The Amish Beard Attacks

Chances are you’ve heard of the recent attacks on Amish by now.  Members of a small Ohio group have been entering Amish homes and cutting off men’s beards and men’s and women’s hair.  Authorities have gotten involved and now there are serious charges–kidnapping and burglary–against the perpetrators.

The group in question is located near the town of Bergholz in Jefferson County (this is a county or two east of the Holmes County Amish settlement).  Attacks have occurred on Amish in 4 counties, including Holmes.

What’s driving these attacks?  Is it theological grievances, personal grudges, both?  Authorities have explained that the goal has been to degrade and humiliate the victims, who have been as old as 74.

I’m not sure of the original issues which caused members of this group to fall out of affiliation with other Amish.  In some of the stories I’ve been reading I’ve seen them described (apparently by other Amish) as both “formerly Amish”, and a “cult”.

Media reports have focused on the group’s supposedly manipulative bishop, Sam Mullet. It seems Mullet formed the group around a decade ago after exiting the Holmes community. This isn’t the first time the Bergholz group has come to the attention of the law. In 2007 there were allegations of sexual abuse in the community (one report notes that the beard attacks “are in retaliation for the community ostracizing Mullet over the allegations”).

It’s not unheard of to have individuals or groups of former or excommunicated Amish, with grievances against their former church members.

What makes this case unusual, and what is certainly driving the international media coverage, is the violence.  In one piece, Donald Kraybill describes Amish-on-Amish violence as “extremely rare”.  The attackers are entering homes armed with scissors–one report says gardening shears–and there have been minor injuries.

Personally I’ve only encountered violence between Amish and former members once.  What made it different was that the attacks went in the opposite direction–from the “official” Amish against the former members.  In that case, violence was done against things, not people, with Amish vandalizing the property of excommunicated members under cover of the night.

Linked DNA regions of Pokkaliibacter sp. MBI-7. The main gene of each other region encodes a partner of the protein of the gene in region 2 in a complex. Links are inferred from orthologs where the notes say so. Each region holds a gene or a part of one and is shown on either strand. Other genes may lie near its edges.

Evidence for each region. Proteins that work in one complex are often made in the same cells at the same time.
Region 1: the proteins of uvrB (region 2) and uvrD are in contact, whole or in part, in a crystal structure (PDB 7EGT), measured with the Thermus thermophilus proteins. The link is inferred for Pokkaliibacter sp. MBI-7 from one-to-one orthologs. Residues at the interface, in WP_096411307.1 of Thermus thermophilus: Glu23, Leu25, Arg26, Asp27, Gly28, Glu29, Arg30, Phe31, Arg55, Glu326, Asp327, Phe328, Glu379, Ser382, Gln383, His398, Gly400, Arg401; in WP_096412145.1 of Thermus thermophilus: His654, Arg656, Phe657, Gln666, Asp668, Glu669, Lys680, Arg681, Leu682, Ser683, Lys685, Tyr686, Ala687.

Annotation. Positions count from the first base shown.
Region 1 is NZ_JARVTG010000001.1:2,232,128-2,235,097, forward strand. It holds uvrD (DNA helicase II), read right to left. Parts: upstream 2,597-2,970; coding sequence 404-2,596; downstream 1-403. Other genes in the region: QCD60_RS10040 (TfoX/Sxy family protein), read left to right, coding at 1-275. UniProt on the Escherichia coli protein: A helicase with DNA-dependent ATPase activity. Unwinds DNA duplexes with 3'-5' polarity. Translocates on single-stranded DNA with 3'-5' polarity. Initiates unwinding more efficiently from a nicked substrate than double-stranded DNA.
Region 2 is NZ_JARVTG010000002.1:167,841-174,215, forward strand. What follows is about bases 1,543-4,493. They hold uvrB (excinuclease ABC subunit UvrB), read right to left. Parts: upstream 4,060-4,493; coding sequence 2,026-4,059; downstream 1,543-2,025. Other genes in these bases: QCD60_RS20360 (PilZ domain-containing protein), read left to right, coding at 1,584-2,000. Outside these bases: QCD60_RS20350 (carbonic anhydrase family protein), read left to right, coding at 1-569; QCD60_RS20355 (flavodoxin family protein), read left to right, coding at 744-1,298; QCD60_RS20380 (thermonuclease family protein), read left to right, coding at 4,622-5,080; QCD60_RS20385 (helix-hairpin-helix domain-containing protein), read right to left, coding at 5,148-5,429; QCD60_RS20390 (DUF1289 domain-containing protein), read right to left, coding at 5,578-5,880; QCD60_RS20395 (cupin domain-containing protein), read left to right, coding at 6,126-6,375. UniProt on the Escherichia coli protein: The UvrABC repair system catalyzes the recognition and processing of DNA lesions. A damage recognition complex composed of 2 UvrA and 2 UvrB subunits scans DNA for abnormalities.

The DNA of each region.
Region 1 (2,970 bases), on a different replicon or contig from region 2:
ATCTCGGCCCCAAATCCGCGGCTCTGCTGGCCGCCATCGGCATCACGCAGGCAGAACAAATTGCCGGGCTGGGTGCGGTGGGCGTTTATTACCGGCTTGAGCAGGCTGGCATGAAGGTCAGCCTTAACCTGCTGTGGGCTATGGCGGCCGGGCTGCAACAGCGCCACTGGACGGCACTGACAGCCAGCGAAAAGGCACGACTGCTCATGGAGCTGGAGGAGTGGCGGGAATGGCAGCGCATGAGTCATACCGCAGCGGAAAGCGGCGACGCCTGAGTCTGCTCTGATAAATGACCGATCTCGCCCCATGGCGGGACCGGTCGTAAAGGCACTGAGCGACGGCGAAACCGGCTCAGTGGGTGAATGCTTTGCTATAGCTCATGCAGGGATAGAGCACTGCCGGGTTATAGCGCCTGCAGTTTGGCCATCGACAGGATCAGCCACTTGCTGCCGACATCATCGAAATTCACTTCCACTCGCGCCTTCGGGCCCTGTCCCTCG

A local TV station caught up with Bergholz bishop Sam Mullet.  You can see what he had to say about the incident below.  I’m curious about your impressions of this case.  The first thing that struck me was that he seems annoyed that authorities have gotten involved in what he sees as a religious issue (note-I’ve just watched again and they’ve updated the video with arrest footage, and truncated the Mullet interview):

(Update: video no longer available)

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    1. Al in Ky.

      Thanks for this update. I watched the four videos about the issue
      and have some questions. In the report by Eric Mansfield it looks
      like the buggies are green. Is that correct? Also in his interview he mentions that a deputy sheriff who is assisting with
      the interviews of the perpetrators is Amish. I was surprised to
      learn that an Amish person would become a sheriff. Is this correct? It doesn’t seem consistent with the Amish teaching of nonresistance. In Romona Robinson’s report, when she discusses four Amish groups (Old Order, New Order, Swarztentruber and Andy Weaver),when she talks about the Swartzentruber Amish, a picture of
      a buggy with a SMV sign is shown. Do some Swartz. Amish use
      SMV signs? When she talks about Old Order and New Order Amish,
      she says that they allow the women to wear pastel colored bonnets.
      What Amish communities allow this?

      1. Al, I’ll take a crack–on the deputy sheriff being Amish, I noticed that too–most likely they meant he was Amish-raised. Amish don’t serve in law enforcement and there are no exceptions to that I’m aware of.

        I missed the green buggies–the image in the video looks sort of green-tinged–is that what you meant? No Amish use green buggies, though a former/”out-of-order” Amish group could come up with something creative? I’m thinking I didn’t see what you were referring to though.

        I don’t know of any pastel colored head coverings used by any Amish. New Order Amish wear the same color Some Old Order Mennonite coverings may have elements of those colors though.

        1. Rose

          Amish beard attacks

          I agree, the sheriff was most likely Raised Amish and for what I have seen of Amish women caps I have never seen any other or heard of any other color but, white and even the menonites, I have only seen white prayer caps.

        2. Al in Ky.

          Thanks to Erik, Bruce Stambaugh and others, for responding to
          my questions, especially the one concerning the news reporter’s
          stating that a deputy sheriff involved with handling the case is
          Amish. I just couldn’t imagine an Amish man being a deputy sheriff.

          I hope these incidents stop and the case against the perpetrators
          is brought to quick resolution. In some ways, these happenings
          remind me of the Munsterites in early Anabaptist history in 1534. In the book Through Fire and Water by Loewen and Nolt, on p. 105 it states, “Those Anabaptists in Munster(Germany) exchanged their earlier peaceful life and ethical standards for violence and sexual immorality. Instead of following Jesus, they sold out to leaders who led them in error and destruction. They baptized men and women by force, drove out of the city those who resisted them, practiced polygamy, and killed their opponents — all in the name of Christian faith.” And on p. 108 it states, “The Munster episode had negative results for the Anabaptist movement. Society and rulers did not separate the peaceful Anabaptists from the Munster fanatics.”

          I hope that in these incidents today the news reporters can help